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Tövkhön Monastery

Coordinates: 47°00′44″N 102°15′18″E / 47.012215°N 102.254992°E / 47.012215; 102.254992
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Tövkhön Monastery
Төвхөн хийд
Tövkhön Monastery, Mongolia
AffiliationTibetan Buddhism
LocationOrkhon Valley, Mongolia
Tövkhön Monastery is located in Mongolia
Tövkhön Monastery
Location within Mongolia
Geographic coordinates47°00′44″N 102°15′18″E / 47.012215°N 102.254992°E / 47.012215; 102.254992
StyleChinese, Mongol and Tibetan influences
Date established1648

Tövkhön Monastery (Mongolian: Төвхөн хийд), one of Mongolia's oldest Buddhist monasteries, is located on the border of Övörkhangai Province and Arkhangai Province in central Mongolia, about 47 km (29 mi) southwest of Kharkhorin.

The monastery was first established in 1648, by the then-14-year-old Zanabazar, the first Jebtsundamba Khutuktu and spiritual head of Tibetan Buddhism for the Khalkha in Outer Mongolia.[1] He determined that the location on the Shireet Ulaan Uul mountain, overlooking a hill at 2,600 meters above sea-level, was an auspicious location. The first physical structures were built upon his return from studying in Tibet in 1653. Zanabazar, who was a gifted sculptor, painter, and musician, used the monastery, originally called Bayasgalant Aglag Oron (Happy Secluded Place), as his personal retreat over the course of 30 years. While there he created many of his most famous works. It was also where he developed the soyombo script.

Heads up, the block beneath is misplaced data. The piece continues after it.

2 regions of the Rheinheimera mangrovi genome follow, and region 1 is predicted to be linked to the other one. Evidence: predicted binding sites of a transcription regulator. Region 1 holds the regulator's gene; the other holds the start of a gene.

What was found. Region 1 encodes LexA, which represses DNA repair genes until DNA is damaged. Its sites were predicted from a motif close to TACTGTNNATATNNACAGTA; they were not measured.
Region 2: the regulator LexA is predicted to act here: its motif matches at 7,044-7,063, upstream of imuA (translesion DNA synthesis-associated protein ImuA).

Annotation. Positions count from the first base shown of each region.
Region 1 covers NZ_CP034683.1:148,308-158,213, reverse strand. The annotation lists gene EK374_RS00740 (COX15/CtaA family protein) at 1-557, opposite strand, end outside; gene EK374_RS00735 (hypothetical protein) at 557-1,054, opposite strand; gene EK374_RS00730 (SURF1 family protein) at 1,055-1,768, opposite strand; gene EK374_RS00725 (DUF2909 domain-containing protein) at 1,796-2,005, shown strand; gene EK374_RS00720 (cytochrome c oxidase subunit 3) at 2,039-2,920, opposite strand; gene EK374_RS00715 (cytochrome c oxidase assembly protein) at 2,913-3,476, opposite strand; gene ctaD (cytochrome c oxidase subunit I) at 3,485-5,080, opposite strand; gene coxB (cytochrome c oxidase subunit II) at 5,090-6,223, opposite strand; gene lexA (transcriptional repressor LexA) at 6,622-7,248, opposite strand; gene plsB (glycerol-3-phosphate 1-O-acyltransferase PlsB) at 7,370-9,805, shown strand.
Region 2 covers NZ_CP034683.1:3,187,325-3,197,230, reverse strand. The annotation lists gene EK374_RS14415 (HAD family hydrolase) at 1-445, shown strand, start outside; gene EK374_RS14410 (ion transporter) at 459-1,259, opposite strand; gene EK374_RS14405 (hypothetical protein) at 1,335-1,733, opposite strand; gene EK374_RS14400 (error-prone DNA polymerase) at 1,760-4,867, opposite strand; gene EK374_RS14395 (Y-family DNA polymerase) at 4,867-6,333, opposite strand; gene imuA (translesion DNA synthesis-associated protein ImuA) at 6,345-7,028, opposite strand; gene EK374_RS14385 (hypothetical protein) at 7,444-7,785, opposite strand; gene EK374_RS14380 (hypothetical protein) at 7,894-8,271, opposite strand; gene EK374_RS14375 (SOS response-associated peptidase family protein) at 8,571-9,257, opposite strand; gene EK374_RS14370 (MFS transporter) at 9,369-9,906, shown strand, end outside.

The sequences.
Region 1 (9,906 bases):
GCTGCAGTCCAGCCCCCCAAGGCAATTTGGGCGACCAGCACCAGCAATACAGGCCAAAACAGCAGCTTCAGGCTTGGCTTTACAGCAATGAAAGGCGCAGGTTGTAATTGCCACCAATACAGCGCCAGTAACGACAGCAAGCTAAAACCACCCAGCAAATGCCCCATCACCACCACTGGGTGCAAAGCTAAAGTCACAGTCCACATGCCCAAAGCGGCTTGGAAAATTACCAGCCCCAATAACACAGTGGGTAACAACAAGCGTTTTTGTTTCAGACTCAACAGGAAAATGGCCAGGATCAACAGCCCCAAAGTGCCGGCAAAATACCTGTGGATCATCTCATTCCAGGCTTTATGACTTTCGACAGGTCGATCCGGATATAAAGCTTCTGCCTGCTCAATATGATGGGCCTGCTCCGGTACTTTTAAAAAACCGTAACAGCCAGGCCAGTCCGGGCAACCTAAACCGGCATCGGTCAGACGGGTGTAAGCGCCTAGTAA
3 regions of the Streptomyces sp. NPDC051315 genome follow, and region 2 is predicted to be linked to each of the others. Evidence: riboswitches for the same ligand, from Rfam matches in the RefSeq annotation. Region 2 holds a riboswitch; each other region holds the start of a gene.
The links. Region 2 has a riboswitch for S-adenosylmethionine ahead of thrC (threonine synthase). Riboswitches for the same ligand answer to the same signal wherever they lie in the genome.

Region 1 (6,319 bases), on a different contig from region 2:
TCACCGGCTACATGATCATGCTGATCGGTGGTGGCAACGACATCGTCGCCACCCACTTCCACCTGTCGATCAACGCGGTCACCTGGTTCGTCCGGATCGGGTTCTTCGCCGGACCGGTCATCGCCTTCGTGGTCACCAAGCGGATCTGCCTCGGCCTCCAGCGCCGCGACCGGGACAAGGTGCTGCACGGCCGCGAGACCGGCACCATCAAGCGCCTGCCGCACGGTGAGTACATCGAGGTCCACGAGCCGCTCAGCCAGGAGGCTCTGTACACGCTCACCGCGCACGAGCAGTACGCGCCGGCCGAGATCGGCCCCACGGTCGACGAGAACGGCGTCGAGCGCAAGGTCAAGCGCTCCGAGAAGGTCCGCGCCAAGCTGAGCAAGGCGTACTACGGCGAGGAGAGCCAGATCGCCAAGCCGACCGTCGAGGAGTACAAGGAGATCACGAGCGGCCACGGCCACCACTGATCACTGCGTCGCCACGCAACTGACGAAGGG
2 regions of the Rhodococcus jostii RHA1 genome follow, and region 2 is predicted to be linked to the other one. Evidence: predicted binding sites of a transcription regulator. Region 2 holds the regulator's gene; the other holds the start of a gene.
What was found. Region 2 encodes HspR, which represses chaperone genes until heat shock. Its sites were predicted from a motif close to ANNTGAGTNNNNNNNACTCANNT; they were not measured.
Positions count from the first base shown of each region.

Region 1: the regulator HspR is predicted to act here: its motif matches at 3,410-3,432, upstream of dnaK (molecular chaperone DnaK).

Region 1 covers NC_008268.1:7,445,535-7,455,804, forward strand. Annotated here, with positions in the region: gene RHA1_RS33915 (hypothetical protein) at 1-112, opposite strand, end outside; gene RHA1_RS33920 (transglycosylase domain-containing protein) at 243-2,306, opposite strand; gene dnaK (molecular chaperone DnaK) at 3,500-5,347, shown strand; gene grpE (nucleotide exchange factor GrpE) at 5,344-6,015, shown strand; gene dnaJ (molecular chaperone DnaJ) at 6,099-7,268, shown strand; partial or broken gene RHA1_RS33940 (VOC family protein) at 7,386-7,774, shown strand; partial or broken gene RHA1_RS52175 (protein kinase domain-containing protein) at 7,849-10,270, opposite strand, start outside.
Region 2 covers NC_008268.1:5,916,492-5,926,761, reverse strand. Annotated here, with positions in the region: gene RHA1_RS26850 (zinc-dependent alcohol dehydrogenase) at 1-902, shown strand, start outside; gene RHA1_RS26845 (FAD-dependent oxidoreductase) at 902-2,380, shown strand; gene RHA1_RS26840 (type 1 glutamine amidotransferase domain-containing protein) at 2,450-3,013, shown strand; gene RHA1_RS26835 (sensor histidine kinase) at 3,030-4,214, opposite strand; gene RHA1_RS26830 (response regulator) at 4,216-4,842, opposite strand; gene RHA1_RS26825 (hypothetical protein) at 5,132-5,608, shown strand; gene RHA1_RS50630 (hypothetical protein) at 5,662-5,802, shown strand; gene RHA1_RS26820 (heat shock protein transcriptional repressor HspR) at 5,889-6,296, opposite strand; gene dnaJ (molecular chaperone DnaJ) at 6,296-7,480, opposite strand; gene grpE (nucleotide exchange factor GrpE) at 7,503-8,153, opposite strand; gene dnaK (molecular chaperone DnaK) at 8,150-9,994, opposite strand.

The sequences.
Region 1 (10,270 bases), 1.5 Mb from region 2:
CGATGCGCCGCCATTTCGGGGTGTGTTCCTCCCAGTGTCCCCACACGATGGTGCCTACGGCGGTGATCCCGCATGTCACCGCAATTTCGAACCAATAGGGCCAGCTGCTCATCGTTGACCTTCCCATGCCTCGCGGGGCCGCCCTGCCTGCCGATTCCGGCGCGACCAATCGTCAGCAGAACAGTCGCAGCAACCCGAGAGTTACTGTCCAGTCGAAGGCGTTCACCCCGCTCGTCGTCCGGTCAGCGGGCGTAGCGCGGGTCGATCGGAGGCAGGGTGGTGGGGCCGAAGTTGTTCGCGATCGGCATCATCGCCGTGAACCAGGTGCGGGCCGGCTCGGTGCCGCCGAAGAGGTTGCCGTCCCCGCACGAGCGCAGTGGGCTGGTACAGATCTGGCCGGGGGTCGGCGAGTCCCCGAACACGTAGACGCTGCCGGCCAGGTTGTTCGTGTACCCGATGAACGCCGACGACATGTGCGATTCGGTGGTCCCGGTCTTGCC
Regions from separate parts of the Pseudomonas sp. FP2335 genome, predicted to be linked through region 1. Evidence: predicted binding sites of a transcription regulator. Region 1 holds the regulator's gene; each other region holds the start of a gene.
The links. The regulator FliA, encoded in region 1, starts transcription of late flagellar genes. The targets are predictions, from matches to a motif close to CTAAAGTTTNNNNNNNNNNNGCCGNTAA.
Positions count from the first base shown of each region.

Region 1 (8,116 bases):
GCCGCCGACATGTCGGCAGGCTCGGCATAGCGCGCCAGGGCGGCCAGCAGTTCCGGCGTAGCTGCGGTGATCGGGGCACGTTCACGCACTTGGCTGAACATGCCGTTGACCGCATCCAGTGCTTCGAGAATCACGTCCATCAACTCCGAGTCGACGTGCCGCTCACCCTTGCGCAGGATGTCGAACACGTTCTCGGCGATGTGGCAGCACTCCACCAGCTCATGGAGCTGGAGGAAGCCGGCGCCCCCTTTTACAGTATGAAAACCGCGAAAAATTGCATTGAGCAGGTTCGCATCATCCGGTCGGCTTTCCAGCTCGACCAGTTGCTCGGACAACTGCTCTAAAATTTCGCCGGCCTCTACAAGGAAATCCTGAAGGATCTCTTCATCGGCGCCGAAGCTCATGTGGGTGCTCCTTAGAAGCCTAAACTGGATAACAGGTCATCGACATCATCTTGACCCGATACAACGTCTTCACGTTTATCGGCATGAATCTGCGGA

The monastery was destroyed in 1688 by the Oirat Mongols, during their military campaign against Eastern Khalkha Mongols. Restored in 1773, the monastery suffered severe damage during the Stalinist purges of the late 1930s, as Mongolia's communist regime sought to destroy the Buddhist religion in the country.[1]

Religious activities at the monastery restarted in 1992, and restoration of the monastery's grounds was completed in 1997. Two original temples and two stupas from the 17th century still stand, along with additional temples built in the 18th century. Ceremonies were staged to re-consecrate the monastery and a new statue of Gombo Makhagal (Mahakala) was carved and placed there. The monastery was inscribed as a UNESCO World Cultural Heritage site, in 1996. Several monks now reside and practice at the monastery full-time.



  1. ^ a b Sanders, Alan J. K. (25 August 2017). Historical Dictionary of Mongolia. Rowman & Littlefield. p. 899. ISBN 9781538102275.

External links[edit]

Media related to Tuvhun Monastery at Wikimedia Commons